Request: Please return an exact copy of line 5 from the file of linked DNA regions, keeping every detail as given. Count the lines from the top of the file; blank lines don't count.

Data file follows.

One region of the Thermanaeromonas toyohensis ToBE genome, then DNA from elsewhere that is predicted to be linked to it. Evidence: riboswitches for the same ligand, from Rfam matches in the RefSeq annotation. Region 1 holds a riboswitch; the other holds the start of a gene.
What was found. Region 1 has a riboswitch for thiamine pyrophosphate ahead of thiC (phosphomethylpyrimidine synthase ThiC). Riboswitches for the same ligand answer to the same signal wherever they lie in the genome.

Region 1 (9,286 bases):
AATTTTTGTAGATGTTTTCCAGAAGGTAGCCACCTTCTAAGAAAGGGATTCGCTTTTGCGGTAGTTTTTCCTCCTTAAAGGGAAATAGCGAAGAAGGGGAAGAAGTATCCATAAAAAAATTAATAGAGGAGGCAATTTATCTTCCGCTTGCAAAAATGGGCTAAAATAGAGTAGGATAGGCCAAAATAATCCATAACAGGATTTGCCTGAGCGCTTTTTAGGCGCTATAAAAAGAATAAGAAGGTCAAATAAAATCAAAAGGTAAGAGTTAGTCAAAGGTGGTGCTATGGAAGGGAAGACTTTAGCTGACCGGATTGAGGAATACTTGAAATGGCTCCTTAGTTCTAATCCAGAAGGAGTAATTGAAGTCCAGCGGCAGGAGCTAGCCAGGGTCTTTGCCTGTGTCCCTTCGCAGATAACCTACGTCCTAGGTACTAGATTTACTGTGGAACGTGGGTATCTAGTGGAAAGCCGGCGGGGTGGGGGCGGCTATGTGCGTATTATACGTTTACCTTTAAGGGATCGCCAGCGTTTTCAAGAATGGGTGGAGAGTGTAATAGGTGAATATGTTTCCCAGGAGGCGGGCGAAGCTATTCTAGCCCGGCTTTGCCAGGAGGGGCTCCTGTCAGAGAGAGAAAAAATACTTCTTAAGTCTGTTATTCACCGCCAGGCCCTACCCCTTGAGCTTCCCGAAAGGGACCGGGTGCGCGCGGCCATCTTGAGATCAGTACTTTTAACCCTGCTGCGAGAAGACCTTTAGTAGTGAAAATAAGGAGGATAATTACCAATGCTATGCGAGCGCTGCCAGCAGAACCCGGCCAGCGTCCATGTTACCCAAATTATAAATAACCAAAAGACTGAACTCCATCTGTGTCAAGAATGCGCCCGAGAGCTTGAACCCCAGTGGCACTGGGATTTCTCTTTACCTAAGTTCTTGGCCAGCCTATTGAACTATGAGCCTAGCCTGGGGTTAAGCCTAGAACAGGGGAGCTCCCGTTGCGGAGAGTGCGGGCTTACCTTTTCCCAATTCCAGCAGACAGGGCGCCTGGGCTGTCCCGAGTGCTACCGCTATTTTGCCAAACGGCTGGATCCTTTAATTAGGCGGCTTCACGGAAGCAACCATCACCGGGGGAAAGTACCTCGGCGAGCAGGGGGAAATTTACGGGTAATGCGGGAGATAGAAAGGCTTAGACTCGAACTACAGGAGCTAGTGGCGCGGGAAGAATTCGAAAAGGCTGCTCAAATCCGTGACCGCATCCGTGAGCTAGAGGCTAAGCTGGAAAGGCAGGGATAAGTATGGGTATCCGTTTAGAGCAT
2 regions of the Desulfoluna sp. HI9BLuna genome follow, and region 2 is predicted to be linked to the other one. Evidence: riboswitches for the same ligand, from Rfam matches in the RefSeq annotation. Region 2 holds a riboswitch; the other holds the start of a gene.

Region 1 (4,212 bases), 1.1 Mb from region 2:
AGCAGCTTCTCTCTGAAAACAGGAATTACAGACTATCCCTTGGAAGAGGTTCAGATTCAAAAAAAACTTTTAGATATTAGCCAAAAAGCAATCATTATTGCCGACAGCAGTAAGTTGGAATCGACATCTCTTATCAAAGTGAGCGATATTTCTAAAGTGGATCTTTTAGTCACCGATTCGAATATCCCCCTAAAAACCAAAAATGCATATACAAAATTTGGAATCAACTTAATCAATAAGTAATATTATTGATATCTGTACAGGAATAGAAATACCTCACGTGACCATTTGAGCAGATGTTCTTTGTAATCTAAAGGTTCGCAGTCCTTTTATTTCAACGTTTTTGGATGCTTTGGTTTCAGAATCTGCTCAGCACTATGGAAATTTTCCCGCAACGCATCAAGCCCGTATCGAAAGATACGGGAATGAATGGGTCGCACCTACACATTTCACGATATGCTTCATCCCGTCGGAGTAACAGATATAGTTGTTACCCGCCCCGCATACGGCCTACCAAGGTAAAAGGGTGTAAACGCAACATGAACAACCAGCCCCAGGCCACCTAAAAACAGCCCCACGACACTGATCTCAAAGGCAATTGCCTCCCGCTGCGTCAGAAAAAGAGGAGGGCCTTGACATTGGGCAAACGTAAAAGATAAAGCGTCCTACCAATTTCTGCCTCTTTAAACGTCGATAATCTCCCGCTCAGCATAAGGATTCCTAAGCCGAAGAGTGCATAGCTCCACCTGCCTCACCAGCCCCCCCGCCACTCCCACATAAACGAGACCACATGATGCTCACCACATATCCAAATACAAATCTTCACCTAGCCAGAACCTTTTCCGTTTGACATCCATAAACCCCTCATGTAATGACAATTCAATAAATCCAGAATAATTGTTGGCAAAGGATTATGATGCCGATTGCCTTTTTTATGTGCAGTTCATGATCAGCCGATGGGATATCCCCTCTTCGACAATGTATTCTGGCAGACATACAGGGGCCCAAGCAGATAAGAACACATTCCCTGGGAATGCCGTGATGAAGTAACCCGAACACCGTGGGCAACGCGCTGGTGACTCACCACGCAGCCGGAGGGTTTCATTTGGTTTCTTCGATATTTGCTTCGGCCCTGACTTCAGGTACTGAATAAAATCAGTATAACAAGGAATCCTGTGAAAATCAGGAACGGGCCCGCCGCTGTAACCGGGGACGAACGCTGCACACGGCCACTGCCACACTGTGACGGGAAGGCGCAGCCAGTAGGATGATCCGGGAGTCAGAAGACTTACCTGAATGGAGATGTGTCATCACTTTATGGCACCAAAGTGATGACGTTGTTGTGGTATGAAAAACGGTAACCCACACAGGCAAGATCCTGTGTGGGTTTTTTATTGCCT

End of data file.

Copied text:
2 regions of the Desulfoluna sp. HI9BLuna genome follow, and region 2 is predicted to be linked to the other one. Evidence: riboswitches for the same ligand, from Rfam matches in the RefSeq annotation. Region 2 holds a riboswitch; the other holds the start of a gene.